Friday, June 11, 2010

Android (particularly Froyo) Advantage Explained

And the resulting threat to the iPhone. Sam Pullara on his Java Rants blog discusses how Android's Java implementation is much improved with Froyo (Android 2.2) and the advantages it has over iPhone's Objective-C.

I'm also coming to understand more how much the garbage collector (GC in the quote below) and over-allocating data from the heap or failing to de-allocate (memory leaks) affects Android performance.  Chances are, if your Android phone seems slow or choppy, you're waiting for garbage collection.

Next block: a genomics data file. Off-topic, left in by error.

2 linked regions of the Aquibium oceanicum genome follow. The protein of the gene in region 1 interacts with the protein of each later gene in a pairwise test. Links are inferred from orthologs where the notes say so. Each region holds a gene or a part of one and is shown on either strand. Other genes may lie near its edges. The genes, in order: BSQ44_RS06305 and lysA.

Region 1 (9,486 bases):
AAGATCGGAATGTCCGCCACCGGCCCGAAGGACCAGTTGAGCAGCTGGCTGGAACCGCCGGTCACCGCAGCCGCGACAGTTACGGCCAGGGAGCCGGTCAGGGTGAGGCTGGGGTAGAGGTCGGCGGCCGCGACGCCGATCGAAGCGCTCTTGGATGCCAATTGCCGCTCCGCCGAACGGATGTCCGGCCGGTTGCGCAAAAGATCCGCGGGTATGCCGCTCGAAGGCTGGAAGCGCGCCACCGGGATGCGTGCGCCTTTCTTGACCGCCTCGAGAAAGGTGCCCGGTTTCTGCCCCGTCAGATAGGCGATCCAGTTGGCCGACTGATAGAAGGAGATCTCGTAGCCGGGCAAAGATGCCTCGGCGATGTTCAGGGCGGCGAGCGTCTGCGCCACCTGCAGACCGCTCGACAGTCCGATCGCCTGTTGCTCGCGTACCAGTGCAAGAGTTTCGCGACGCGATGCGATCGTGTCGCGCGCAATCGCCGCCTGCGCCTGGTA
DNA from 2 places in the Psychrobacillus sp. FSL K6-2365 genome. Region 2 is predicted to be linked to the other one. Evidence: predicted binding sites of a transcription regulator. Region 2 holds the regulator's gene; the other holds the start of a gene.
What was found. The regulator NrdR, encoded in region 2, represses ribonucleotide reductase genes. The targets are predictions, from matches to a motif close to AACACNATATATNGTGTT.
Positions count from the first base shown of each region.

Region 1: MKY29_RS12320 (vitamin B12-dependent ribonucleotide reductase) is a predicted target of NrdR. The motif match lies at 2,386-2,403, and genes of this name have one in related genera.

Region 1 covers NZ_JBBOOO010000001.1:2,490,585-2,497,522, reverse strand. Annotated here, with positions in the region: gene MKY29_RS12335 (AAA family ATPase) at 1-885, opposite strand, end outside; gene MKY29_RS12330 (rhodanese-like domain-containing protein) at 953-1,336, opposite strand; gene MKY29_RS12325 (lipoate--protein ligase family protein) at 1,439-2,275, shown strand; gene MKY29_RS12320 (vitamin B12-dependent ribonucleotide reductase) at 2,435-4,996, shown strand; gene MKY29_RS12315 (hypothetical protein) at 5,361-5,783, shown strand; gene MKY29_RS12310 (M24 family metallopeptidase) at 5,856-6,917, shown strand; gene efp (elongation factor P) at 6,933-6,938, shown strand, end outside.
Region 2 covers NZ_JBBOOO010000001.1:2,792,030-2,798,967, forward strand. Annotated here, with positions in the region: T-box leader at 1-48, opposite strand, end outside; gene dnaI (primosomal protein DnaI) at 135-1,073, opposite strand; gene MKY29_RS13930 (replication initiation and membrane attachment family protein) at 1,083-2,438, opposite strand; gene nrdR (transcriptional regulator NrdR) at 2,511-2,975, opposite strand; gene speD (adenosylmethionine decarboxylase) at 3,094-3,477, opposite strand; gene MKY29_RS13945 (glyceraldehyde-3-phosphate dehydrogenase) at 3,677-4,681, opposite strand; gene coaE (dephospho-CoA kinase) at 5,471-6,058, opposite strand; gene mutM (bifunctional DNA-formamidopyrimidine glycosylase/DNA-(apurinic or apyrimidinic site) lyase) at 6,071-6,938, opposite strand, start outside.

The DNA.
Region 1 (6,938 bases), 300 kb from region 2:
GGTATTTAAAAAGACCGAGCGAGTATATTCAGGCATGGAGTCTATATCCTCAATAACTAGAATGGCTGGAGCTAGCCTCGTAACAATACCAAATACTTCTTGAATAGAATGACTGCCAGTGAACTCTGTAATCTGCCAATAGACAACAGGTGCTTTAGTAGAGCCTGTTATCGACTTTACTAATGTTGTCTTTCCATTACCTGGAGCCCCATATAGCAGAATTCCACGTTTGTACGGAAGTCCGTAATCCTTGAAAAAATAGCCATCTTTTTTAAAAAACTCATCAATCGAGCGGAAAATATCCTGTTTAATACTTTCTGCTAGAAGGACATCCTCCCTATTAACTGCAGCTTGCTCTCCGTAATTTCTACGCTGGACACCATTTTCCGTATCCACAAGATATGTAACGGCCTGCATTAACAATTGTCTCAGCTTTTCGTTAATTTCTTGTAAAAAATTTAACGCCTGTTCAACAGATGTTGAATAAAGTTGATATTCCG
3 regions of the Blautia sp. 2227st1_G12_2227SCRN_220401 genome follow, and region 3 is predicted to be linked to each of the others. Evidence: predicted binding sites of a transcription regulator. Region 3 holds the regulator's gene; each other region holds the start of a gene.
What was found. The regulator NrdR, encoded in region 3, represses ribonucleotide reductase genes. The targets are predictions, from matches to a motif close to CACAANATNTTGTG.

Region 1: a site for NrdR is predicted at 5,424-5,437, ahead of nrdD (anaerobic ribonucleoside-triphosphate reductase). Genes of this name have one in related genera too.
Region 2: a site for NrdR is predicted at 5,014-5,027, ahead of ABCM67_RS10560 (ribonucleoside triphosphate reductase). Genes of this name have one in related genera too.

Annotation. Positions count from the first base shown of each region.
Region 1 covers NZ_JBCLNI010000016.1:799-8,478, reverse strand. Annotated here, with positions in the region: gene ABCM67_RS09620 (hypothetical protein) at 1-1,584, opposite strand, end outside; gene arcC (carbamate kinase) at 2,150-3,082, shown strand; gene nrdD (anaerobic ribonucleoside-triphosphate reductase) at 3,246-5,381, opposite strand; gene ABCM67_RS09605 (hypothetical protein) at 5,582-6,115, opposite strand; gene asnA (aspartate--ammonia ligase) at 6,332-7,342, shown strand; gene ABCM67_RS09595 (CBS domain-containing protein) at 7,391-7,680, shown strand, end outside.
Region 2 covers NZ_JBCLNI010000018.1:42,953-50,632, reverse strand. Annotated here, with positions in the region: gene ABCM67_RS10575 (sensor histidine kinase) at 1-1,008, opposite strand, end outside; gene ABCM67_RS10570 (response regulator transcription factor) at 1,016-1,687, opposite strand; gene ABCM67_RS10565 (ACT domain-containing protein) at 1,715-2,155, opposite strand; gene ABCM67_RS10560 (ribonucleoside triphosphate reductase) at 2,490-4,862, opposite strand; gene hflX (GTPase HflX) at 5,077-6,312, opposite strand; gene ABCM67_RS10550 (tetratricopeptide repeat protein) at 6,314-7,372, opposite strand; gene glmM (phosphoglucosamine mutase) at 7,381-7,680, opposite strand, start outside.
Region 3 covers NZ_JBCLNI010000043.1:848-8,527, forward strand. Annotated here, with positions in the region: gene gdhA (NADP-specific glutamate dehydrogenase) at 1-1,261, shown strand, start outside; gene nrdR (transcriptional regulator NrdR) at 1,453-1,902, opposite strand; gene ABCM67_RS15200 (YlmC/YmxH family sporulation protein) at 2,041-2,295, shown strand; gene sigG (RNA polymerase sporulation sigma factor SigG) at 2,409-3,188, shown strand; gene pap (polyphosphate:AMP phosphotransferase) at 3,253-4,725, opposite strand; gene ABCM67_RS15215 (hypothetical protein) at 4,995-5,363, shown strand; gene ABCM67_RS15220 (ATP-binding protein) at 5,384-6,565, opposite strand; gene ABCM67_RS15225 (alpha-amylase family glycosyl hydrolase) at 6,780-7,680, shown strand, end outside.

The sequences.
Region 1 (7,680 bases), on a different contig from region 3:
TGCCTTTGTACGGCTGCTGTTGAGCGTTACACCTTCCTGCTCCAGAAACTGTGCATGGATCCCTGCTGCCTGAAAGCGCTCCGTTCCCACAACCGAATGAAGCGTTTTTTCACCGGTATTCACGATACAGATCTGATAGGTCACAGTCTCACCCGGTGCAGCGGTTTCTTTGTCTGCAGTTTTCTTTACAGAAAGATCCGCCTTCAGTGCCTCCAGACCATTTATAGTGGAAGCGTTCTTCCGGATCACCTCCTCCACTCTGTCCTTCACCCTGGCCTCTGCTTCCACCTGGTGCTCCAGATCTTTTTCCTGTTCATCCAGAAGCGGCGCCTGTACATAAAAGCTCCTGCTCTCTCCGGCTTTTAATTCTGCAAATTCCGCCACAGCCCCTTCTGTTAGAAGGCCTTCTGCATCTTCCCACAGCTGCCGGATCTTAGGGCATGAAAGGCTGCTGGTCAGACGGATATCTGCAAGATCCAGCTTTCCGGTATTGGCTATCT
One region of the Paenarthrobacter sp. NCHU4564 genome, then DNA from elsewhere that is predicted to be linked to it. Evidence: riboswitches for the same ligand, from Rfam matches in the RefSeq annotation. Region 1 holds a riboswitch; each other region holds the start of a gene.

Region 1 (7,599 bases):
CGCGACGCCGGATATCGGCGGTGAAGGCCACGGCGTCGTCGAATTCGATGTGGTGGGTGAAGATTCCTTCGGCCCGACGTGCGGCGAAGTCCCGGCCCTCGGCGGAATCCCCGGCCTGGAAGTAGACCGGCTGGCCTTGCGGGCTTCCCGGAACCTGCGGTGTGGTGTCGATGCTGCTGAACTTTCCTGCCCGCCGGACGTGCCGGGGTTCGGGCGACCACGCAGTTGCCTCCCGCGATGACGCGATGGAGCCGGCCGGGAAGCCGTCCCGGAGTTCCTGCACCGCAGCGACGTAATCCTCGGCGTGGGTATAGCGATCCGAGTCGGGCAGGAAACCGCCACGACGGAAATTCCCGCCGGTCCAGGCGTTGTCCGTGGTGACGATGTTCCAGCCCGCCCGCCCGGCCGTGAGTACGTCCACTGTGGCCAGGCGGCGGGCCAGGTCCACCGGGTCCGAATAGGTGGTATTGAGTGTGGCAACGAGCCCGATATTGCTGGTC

Up until Android 2.2 (Froyo) the JVM (really a Dalvik JVM for licensing reasons) on the Android platform was playing with one hand tied behind its back. Different from desktop/server Java, the JVM was still an interpreter, like the original JVM back in the Java 1.0 days. It was very efficient interpreter but an interpreter none-the-less and was not creating native code from the Dalvik bytecodes that it uses. As of Android 2.2 they have added a JIT, a just-in-time compiler, to the stack that translates the Dalvik bytecode into much more efficient machine code much like a C/C++ compiler. You can see the results of this in the benchmarks of Froyo which show a 2-5x improvement. As they add more and more JIT and GC features that have appeared in HotSpot, JRockit, etc, you will likely see even more improvements over time — without having to change or recompile the 3rd party developed software.